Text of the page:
Tank’s Take On “The Magnificent Seven”

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By Jeff “Tank” Hoover

Anticipation has a way to set one up for a big letdown. Perhaps that’s why as we get older we take things as they come and don’t get as excited as kids anymore. Such was the case when my brother and me went to see the “Magnificent Seven.” I saw the previews on TV and had to admit my curiosity was piqued. Normally, Hollywood leaves a bad taste in my mouth and I have learned not to get my hopes up to help suppress my likely disappointment. Perhaps it would be different this time?

I mean, what’s not to like about a Western? There’s all kinds of guns, good conquers evil, there’s hard work, grit and standing up for ones self is the American way of life, to my way of thinking. The pioneers who settled this great land of ours had a rugged individualism, while at the same time helped their neighbors when needed. It’s been a long time since I saw a current movie that caught my interest, made me an active participant and made me feel good after watching it.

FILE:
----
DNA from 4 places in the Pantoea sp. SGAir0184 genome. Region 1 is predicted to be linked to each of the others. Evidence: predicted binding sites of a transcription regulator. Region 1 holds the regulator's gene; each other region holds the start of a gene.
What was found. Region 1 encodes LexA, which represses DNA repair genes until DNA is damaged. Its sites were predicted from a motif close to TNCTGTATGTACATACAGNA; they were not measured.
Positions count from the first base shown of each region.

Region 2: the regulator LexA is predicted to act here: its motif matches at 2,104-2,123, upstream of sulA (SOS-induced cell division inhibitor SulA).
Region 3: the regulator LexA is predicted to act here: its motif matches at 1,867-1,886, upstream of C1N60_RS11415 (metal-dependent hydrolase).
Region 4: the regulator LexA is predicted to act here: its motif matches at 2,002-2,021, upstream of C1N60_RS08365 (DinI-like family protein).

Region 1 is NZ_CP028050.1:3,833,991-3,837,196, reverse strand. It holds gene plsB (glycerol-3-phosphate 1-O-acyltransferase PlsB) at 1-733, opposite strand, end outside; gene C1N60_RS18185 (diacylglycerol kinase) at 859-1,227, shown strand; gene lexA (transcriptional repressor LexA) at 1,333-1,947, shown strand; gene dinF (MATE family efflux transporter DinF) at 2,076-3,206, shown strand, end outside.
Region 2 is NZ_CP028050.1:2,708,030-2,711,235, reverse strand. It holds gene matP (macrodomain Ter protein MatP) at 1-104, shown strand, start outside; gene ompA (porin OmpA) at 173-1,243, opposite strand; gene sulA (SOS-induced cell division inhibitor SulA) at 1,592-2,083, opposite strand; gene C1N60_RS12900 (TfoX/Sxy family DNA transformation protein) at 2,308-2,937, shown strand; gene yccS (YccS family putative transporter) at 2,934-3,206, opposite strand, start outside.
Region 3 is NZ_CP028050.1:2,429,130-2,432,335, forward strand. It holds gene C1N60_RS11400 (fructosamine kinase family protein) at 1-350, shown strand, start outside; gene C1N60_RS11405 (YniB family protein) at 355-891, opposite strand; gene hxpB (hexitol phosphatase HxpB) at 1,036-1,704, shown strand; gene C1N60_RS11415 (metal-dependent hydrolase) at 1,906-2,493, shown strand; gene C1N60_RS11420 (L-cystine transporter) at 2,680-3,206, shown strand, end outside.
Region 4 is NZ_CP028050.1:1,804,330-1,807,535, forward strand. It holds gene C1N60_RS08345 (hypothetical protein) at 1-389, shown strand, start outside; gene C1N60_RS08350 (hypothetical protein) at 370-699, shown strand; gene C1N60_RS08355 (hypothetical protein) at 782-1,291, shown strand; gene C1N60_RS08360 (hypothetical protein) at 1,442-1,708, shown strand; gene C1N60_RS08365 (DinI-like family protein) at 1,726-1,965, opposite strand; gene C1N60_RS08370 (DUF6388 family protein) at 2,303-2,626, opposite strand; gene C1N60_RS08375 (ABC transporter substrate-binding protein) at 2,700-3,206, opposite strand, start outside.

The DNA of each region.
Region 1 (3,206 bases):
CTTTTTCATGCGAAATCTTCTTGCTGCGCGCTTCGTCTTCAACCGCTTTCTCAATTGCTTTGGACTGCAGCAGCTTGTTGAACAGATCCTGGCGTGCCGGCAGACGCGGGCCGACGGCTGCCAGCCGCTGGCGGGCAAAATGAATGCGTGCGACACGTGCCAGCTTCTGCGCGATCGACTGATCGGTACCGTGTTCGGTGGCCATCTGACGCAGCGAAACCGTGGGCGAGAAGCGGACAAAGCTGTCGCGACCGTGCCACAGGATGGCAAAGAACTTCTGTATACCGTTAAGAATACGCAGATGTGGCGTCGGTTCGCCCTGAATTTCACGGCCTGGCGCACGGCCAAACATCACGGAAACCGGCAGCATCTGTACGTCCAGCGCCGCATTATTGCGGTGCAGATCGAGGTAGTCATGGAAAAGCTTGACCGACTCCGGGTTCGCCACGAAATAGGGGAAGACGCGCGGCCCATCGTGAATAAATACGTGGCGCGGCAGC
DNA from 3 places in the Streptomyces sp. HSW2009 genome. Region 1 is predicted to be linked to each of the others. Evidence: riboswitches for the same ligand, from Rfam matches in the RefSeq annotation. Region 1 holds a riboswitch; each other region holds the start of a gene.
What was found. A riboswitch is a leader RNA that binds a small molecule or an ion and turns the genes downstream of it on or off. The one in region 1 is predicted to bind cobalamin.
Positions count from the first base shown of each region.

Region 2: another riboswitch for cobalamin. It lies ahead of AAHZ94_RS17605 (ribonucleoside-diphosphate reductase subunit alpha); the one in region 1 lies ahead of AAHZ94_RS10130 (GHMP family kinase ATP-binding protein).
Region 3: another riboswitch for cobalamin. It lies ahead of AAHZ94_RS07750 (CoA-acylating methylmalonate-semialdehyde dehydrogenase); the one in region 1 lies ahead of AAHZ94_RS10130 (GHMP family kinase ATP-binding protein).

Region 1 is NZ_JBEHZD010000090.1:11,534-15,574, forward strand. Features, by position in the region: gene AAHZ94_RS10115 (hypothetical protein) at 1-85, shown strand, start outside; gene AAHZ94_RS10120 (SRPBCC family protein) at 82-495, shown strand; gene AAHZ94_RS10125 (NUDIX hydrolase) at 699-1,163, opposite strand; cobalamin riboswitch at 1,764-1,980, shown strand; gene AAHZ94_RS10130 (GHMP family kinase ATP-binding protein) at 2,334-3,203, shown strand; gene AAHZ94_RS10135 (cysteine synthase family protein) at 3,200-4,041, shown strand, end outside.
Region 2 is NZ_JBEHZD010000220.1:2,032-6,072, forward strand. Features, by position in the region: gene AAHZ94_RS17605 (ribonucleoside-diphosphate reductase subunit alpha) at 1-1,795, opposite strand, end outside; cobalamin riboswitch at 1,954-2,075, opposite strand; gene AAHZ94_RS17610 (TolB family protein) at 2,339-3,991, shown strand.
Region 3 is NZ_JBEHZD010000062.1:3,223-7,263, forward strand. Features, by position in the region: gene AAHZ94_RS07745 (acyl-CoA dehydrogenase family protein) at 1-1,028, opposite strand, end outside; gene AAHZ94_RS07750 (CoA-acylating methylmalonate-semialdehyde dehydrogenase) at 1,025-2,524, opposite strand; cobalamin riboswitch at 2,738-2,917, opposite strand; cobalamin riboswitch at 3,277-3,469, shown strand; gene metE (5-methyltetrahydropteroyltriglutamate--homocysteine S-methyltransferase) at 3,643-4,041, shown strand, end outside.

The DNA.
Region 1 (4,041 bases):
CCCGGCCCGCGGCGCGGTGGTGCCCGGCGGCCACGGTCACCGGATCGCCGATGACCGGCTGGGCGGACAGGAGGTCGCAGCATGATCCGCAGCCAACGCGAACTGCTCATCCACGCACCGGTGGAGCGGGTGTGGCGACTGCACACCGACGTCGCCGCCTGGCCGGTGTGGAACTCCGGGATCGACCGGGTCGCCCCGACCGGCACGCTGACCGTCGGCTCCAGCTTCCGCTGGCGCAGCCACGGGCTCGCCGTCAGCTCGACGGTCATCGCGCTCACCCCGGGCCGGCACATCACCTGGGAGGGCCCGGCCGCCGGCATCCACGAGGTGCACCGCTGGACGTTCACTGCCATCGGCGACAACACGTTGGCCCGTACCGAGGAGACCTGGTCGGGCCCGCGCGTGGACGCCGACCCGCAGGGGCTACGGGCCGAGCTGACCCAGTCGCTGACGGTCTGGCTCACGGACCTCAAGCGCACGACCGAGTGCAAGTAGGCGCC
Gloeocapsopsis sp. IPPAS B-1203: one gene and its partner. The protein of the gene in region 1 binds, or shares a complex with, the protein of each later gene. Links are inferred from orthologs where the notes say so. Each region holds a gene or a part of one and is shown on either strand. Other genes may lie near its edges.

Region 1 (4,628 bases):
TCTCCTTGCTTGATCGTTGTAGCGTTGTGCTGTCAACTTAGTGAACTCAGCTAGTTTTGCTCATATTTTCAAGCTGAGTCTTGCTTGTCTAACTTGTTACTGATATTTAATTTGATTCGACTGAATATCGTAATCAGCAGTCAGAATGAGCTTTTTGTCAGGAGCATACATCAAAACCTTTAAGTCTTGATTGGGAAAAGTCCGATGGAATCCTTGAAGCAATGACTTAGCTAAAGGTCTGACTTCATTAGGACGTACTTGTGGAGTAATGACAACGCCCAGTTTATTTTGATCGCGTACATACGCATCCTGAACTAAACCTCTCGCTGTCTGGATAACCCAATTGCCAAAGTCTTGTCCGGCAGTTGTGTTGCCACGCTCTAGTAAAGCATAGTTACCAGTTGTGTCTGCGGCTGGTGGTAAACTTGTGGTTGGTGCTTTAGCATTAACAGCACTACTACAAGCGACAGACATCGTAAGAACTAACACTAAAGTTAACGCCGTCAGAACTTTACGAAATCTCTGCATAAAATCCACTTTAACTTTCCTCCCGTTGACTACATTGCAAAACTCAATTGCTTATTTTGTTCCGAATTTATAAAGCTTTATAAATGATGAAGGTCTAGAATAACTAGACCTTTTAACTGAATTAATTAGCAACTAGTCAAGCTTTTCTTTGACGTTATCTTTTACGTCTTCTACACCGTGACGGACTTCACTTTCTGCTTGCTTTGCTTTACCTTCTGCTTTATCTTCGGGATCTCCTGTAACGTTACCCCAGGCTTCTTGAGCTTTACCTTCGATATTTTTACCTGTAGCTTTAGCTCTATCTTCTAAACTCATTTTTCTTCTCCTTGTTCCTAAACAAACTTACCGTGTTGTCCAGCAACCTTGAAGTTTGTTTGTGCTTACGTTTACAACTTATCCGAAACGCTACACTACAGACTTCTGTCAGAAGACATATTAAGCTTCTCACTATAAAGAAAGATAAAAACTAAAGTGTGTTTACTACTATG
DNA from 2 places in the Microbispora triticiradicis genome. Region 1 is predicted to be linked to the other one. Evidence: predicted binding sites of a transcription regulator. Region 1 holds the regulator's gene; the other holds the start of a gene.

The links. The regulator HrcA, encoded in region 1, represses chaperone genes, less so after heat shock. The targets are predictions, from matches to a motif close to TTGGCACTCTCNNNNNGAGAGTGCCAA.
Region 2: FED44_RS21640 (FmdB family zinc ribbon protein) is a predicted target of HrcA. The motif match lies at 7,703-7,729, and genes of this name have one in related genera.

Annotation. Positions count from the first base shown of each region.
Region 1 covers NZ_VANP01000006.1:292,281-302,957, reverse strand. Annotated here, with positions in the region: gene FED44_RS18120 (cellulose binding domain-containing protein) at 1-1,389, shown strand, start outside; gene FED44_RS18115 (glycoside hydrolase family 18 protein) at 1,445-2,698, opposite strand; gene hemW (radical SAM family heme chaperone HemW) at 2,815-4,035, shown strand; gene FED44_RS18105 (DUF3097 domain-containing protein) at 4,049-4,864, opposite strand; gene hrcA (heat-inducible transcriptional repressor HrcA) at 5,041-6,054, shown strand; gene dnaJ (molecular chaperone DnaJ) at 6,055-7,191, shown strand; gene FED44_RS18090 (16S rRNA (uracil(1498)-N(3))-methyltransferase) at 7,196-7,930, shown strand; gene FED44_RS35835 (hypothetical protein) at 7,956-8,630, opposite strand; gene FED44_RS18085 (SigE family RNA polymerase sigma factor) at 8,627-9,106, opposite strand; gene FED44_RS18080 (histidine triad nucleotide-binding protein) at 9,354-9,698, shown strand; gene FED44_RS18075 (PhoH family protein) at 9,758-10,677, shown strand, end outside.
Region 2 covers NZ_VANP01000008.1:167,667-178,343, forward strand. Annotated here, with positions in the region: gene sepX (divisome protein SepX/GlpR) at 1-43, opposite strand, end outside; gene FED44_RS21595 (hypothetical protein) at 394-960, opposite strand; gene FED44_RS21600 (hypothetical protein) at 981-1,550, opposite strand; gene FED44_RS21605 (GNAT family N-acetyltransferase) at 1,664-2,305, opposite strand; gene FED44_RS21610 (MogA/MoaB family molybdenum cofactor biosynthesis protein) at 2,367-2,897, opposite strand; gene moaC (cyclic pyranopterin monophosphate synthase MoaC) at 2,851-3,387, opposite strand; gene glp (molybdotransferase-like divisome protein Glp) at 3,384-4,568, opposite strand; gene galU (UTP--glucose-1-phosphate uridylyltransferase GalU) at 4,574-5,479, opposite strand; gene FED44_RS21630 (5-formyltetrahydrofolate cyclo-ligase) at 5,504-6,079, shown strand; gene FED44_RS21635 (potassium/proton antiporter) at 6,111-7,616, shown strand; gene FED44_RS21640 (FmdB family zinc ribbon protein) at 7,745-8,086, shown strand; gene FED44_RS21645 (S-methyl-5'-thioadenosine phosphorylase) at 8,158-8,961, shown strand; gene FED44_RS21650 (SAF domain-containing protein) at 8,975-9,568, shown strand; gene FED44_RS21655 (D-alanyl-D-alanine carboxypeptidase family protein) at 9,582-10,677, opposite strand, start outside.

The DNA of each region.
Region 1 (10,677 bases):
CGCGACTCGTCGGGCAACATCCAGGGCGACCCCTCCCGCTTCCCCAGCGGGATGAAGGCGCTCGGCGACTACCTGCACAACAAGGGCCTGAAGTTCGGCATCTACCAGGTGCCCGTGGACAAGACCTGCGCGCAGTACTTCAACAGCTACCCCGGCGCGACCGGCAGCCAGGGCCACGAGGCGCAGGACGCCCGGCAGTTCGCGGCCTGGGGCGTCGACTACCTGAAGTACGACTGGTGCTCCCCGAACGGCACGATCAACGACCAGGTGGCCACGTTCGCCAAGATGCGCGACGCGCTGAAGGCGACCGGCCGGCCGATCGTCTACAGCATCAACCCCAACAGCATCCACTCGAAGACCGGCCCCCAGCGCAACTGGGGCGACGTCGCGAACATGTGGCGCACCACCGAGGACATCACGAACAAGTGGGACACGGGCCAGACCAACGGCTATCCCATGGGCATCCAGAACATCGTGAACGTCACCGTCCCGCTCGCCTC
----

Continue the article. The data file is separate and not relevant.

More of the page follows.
This latest portrayal of “Magnificent Seven” did all that, and a bit more.

As we sat in our seats I noticed a common theme. Scattered throughout the dim movie theatre were mostly baby-boomer aged men sporting dad bods and clothes worn for comfort. Loose fitting T-shirts, jeans and shorts with no discernable designer label showing is the universal uniform for us. We were all at least 15 minutes early, another trait of most baby-boomers, as we waited for the previews to start. When the reels were rolling, the younger set filled into any scattered empty seats, their faces lit by the glow of their phones as they got in their last-minute texts.

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Chris Pratt wore this double rig.

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Denzel Washington’s rig.

Old Dogs

The theatre had IMAX capabilities, a complex series of speakers which rocked the whole theatre during explosions, horse stampedes and a lot of gunfire. I had to admit this new fangled auditory enhancement was pretty darn cool and made you feel like you were there. And that big digital movie screen really amped the game up too. This just might be a pretty memorable experience, I thought. And indeed, it was.

Being bombarded and bamboozled during this political season, I have to admit to getting burned out and not knowing or caring as to what is politically correct — a term I despise — and what is not. I’m always getting confused about who or what “we” are supposed to protest and what “we” should support. Sometimes you just go to the movies for the movie, in the hopes of escaping that “other” reality for a few short hours, no matter who’s in it. And so far, I was thinking I’d made the right decision.